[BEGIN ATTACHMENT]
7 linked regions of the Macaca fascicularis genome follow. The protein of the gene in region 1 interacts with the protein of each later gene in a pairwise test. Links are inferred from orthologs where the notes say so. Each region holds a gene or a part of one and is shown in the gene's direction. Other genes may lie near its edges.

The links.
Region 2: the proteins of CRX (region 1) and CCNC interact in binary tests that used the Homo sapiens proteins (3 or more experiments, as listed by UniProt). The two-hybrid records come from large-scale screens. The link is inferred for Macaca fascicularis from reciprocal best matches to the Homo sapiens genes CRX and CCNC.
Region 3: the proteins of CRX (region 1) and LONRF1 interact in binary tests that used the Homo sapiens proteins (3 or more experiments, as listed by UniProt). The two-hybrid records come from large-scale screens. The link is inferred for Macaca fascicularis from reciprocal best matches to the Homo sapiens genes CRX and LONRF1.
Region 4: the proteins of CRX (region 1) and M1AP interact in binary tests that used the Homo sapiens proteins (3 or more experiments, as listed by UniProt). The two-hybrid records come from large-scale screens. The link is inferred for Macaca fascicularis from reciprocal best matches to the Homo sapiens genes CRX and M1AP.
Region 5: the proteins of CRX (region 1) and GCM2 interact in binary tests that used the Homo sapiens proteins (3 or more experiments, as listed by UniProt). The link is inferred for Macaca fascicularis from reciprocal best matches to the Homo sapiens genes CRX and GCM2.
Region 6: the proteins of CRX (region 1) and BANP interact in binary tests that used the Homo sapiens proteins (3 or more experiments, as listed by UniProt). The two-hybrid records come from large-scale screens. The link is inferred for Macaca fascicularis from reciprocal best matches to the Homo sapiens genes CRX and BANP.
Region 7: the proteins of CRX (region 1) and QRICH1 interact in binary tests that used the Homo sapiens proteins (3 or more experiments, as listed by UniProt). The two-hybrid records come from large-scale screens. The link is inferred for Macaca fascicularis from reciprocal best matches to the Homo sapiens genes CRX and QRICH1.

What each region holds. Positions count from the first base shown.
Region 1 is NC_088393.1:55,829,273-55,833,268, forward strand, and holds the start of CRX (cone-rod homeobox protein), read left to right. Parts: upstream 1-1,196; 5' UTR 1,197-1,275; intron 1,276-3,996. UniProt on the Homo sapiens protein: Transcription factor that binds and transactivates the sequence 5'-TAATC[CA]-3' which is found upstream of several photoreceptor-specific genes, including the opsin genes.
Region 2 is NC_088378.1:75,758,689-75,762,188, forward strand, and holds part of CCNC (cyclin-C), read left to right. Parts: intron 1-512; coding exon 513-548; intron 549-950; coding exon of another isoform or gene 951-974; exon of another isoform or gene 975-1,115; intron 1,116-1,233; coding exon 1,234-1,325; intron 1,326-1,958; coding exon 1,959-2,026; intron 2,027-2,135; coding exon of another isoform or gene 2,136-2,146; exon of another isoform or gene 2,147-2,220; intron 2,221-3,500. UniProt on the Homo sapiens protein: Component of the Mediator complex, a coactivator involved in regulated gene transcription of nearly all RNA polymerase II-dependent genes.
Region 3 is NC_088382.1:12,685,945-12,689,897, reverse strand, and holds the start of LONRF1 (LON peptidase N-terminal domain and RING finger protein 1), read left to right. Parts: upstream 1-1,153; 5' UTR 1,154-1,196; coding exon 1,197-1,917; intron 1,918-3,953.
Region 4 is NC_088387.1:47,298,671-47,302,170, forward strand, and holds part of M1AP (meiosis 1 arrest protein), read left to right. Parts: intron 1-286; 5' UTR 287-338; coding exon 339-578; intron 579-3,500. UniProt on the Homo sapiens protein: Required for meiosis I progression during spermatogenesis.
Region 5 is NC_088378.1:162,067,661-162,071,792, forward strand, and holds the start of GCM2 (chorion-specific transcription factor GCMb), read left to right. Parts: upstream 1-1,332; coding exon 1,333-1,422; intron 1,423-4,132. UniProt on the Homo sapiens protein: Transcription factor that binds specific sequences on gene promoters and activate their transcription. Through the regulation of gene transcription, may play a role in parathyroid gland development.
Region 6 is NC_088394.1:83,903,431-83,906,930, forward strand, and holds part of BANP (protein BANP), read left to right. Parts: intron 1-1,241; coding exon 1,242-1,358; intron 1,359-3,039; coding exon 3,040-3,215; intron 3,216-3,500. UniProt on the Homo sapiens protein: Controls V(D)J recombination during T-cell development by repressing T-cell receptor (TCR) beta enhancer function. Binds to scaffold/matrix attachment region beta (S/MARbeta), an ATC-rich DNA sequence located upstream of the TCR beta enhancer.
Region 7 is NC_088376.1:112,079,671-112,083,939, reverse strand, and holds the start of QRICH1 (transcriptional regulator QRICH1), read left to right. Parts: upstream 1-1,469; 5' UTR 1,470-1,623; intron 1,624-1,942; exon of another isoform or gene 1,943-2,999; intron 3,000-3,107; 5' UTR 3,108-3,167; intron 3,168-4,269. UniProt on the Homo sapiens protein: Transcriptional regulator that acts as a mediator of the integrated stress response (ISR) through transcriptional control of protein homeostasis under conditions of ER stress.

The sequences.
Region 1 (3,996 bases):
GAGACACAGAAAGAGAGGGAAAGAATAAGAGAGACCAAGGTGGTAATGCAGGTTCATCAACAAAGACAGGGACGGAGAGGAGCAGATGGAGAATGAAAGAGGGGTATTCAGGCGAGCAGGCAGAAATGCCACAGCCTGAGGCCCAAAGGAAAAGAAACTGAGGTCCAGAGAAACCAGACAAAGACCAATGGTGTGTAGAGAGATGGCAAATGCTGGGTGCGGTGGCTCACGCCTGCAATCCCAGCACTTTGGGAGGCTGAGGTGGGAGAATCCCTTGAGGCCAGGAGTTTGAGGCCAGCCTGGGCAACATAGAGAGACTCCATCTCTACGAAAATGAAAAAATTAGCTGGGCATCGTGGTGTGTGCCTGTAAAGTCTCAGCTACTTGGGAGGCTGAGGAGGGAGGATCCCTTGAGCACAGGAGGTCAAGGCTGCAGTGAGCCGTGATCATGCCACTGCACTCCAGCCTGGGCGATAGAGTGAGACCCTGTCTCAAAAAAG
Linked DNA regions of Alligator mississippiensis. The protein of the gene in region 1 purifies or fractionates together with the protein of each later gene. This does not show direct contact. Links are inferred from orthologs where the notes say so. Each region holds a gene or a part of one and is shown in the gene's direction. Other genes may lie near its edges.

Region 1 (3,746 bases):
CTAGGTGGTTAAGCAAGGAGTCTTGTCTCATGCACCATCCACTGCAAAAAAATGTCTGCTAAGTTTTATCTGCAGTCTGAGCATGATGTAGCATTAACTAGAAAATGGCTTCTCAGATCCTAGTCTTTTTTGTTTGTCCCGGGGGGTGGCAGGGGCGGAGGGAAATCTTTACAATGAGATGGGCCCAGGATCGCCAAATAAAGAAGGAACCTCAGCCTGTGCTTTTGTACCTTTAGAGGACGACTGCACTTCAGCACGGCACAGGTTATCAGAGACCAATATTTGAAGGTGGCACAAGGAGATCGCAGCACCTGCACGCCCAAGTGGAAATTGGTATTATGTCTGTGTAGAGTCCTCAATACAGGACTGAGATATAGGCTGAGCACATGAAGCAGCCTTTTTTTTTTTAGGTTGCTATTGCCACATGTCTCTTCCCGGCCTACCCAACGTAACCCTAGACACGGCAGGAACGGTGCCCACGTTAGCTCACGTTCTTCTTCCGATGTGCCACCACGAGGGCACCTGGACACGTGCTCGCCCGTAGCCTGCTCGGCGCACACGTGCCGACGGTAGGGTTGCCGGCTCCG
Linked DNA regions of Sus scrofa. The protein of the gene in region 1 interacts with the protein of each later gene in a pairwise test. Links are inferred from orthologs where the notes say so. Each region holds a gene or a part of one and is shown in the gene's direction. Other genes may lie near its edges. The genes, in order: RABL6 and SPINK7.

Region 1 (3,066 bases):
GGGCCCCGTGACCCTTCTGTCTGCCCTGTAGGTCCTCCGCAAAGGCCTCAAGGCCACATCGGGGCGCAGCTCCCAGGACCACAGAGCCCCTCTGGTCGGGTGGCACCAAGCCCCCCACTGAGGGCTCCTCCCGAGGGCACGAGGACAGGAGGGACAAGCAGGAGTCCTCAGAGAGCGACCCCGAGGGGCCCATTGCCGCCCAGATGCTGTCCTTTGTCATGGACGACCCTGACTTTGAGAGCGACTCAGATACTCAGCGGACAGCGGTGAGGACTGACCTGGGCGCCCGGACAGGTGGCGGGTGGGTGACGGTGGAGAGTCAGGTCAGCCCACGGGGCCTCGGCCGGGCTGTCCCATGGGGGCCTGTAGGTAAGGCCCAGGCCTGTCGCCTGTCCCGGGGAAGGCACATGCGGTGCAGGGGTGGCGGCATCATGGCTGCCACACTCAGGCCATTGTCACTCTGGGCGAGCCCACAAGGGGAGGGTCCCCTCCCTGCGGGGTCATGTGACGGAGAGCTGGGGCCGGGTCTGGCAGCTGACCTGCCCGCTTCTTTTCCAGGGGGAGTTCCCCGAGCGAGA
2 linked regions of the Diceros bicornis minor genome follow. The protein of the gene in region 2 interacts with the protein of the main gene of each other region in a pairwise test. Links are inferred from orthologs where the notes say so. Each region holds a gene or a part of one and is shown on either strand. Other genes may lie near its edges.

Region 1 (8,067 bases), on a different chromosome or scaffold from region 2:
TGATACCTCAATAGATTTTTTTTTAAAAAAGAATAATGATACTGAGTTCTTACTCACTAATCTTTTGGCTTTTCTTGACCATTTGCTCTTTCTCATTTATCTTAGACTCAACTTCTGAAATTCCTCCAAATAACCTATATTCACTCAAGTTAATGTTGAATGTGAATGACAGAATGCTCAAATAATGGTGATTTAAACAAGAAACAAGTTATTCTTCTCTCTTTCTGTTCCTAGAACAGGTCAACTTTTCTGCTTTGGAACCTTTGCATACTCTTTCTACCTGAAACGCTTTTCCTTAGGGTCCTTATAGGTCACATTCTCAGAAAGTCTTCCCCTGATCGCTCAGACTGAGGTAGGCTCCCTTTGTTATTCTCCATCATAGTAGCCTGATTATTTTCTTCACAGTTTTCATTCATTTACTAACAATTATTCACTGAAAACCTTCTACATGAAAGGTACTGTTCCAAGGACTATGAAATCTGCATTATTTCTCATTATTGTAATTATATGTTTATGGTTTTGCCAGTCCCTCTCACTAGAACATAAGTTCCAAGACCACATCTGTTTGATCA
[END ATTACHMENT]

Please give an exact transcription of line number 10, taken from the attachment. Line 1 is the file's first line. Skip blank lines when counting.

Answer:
Region 1 is NC_088393.1:55,829,273-55,833,268, forward strand, and holds the start of CRX (cone-rod homeobox protein), read left to right. Parts: upstream 1-1,196; 5' UTR 1,197-1,275; intron 1,276-3,996. UniProt on the Homo sapiens protein: Transcription factor that binds and transactivates the sequence 5'-TAATC[CA]-3' which is found upstream of several photoreceptor-specific genes, including the opsin genes.